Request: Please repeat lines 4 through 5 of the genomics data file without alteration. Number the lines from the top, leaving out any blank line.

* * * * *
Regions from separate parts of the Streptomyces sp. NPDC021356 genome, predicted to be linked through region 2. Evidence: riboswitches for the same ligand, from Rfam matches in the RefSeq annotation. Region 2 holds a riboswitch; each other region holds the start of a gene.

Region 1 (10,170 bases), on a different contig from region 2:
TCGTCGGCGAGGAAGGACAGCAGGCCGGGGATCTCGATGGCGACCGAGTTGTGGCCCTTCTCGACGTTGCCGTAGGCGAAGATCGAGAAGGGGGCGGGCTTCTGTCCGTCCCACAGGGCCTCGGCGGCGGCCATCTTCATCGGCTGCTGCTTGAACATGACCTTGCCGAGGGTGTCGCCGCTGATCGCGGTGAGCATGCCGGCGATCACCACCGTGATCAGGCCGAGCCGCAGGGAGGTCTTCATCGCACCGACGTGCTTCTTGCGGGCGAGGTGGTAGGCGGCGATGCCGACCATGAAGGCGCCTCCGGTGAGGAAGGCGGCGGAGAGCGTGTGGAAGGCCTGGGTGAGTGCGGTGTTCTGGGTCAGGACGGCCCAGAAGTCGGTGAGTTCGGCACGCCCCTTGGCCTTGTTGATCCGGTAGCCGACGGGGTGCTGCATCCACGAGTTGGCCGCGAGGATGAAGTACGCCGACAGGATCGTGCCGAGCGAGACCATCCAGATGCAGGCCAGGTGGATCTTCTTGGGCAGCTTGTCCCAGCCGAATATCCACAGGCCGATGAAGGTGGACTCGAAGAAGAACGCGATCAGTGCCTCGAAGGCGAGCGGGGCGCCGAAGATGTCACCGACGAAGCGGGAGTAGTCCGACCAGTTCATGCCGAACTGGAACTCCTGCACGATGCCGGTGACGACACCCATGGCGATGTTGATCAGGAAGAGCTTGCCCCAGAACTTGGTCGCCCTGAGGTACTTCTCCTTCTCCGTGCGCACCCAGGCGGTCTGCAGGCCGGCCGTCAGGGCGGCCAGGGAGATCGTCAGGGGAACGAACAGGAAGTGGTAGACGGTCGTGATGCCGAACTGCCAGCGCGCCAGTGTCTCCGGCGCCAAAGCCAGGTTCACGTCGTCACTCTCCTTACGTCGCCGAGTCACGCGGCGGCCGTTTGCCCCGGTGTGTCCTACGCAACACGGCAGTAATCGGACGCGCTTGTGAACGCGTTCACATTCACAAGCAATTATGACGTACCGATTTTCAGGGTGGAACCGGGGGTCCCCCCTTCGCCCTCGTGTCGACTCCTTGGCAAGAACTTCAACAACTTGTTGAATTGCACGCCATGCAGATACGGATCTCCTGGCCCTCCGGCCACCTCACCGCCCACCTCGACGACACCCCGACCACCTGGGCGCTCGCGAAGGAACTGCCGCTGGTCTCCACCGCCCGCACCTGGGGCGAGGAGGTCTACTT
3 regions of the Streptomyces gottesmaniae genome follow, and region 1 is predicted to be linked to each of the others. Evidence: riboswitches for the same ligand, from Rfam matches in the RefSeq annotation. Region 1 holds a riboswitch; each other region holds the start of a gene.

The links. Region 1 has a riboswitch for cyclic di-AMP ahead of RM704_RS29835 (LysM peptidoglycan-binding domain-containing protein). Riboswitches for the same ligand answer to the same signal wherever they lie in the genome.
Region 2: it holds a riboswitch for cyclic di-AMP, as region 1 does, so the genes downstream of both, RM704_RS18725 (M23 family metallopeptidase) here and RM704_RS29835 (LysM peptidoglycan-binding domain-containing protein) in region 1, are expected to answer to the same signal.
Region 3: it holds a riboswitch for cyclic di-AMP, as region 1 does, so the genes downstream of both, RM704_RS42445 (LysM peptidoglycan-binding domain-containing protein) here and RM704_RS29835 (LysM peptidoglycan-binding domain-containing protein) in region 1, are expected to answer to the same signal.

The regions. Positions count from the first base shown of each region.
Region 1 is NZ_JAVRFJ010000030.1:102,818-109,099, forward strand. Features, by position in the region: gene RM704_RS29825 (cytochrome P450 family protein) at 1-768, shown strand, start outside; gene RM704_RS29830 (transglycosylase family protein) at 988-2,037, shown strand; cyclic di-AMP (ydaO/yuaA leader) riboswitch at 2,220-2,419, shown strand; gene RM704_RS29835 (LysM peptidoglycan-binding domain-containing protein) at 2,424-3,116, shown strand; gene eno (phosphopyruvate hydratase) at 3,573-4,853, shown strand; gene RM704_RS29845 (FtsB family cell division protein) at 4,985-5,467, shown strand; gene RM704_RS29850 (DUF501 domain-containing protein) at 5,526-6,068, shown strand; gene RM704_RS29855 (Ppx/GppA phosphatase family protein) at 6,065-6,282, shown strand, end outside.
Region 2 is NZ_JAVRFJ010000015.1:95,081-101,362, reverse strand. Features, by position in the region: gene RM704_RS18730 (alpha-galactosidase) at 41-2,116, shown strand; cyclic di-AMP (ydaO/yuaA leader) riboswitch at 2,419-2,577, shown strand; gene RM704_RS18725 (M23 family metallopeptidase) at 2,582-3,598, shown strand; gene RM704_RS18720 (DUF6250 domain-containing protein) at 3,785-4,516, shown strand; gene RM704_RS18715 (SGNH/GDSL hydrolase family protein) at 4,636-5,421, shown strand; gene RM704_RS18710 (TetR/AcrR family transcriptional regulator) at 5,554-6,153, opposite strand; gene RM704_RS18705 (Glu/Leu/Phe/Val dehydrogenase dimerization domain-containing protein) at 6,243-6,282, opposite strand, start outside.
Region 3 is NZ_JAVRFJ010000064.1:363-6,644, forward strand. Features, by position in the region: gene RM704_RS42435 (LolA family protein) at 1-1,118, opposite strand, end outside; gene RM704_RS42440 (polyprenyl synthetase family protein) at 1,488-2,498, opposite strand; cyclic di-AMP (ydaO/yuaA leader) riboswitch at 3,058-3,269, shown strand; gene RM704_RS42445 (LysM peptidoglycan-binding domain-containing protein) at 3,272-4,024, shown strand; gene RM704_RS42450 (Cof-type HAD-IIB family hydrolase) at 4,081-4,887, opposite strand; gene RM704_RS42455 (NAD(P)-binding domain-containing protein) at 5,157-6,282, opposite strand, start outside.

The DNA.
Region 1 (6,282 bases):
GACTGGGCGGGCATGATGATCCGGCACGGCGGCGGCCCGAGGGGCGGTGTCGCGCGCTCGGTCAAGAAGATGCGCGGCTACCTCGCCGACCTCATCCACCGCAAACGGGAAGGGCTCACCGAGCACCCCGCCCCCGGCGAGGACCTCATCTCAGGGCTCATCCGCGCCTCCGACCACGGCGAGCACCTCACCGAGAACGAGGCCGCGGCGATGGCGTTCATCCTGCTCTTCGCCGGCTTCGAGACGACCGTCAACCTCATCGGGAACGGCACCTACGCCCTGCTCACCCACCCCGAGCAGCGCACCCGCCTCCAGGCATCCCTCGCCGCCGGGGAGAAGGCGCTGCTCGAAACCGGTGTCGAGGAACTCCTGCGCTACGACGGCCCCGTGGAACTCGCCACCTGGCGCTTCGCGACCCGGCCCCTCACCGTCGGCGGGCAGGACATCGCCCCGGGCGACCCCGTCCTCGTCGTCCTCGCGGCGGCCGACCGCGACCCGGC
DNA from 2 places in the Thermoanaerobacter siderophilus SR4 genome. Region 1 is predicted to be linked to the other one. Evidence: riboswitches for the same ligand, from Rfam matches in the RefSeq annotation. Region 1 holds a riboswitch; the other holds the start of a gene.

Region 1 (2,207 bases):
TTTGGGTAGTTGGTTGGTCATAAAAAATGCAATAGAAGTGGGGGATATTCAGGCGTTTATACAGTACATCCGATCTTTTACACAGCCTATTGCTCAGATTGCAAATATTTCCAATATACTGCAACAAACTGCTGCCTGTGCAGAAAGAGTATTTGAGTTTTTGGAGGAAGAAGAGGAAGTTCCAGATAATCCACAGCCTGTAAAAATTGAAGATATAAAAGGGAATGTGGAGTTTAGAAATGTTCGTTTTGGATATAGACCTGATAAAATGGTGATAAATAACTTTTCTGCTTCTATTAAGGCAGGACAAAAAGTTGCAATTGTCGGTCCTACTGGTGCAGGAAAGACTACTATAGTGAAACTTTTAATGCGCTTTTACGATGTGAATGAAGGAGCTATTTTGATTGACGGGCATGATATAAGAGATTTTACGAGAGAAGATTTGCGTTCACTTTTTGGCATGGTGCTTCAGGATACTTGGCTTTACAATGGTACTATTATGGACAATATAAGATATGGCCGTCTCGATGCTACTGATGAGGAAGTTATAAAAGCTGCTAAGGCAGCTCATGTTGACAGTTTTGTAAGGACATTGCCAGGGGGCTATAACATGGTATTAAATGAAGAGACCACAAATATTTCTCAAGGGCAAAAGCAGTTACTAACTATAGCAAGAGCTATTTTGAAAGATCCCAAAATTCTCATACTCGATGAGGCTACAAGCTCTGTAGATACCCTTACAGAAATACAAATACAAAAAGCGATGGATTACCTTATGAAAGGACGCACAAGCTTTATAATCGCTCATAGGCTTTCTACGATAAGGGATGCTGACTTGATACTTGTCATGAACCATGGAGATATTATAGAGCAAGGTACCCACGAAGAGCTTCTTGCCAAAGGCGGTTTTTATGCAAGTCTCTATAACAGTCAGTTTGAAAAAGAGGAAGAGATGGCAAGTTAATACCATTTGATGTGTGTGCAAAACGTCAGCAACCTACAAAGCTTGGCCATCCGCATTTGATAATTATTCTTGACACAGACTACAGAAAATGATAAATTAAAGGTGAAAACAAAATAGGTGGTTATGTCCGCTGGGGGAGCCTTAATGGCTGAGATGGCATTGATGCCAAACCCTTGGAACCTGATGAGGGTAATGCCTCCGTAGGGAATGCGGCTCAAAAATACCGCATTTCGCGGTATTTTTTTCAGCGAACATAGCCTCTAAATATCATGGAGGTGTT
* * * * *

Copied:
3 regions of the Streptomyces gottesmaniae genome follow, and region 1 is predicted to be linked to each of the others. Evidence: riboswitches for the same ligand, from Rfam matches in the RefSeq annotation. Region 1 holds a riboswitch; each other region holds the start of a gene.

The links. Region 1 has a riboswitch for cyclic di-AMP ahead of RM704_RS29835 (LysM peptidoglycan-binding domain-containing protein). Riboswitches for the same ligand answer to the same signal wherever they lie in the genome.